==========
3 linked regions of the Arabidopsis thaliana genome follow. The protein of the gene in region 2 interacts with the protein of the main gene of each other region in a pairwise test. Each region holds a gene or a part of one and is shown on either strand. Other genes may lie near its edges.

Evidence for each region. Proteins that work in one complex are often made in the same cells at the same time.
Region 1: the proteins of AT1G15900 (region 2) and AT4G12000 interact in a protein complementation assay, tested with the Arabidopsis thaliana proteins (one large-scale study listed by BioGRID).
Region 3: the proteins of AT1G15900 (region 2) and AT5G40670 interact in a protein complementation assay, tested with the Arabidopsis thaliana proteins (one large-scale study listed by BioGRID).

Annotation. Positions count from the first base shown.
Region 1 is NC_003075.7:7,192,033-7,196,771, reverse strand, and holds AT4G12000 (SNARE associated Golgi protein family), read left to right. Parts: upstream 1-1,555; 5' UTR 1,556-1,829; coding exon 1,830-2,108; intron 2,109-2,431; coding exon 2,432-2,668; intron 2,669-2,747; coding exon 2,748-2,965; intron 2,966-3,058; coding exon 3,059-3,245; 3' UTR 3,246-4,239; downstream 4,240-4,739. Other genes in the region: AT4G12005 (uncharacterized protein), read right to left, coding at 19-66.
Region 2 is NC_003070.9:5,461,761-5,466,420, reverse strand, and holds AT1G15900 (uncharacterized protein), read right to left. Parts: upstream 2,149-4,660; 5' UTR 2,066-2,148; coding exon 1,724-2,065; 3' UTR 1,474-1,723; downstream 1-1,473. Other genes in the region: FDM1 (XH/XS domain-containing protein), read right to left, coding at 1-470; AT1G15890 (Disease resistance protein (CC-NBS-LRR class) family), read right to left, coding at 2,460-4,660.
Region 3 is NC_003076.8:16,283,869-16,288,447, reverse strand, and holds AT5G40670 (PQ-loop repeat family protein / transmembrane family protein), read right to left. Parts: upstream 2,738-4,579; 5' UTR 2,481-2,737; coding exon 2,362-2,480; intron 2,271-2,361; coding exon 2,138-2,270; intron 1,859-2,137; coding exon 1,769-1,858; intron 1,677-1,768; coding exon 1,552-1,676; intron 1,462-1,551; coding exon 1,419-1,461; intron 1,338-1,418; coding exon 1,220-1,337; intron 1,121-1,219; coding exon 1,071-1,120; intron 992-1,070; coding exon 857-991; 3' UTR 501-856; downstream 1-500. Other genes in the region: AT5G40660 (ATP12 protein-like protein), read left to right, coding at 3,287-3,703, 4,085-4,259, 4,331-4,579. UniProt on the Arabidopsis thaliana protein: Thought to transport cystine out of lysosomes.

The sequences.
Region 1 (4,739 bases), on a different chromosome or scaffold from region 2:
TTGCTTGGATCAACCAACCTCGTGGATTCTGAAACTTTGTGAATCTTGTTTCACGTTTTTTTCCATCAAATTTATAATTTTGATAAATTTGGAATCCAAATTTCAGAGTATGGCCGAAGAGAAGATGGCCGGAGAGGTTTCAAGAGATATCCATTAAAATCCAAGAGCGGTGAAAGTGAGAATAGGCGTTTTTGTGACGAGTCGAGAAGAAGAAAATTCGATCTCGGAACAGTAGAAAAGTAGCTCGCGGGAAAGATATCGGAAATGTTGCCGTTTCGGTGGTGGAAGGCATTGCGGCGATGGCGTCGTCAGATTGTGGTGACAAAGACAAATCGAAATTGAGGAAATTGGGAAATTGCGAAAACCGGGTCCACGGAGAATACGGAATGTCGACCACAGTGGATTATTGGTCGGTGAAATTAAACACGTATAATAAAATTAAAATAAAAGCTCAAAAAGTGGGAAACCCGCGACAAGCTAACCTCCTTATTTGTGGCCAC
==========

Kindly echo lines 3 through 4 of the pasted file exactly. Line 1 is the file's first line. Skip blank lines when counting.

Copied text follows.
Region 1: the proteins of AT1G15900 (region 2) and AT4G12000 interact in a protein complementation assay, tested with the Arabidopsis thaliana proteins (one large-scale study listed by BioGRID).
Region 3: the proteins of AT1G15900 (region 2) and AT5G40670 interact in a protein complementation assay, tested with the Arabidopsis thaliana proteins (one large-scale study listed by BioGRID).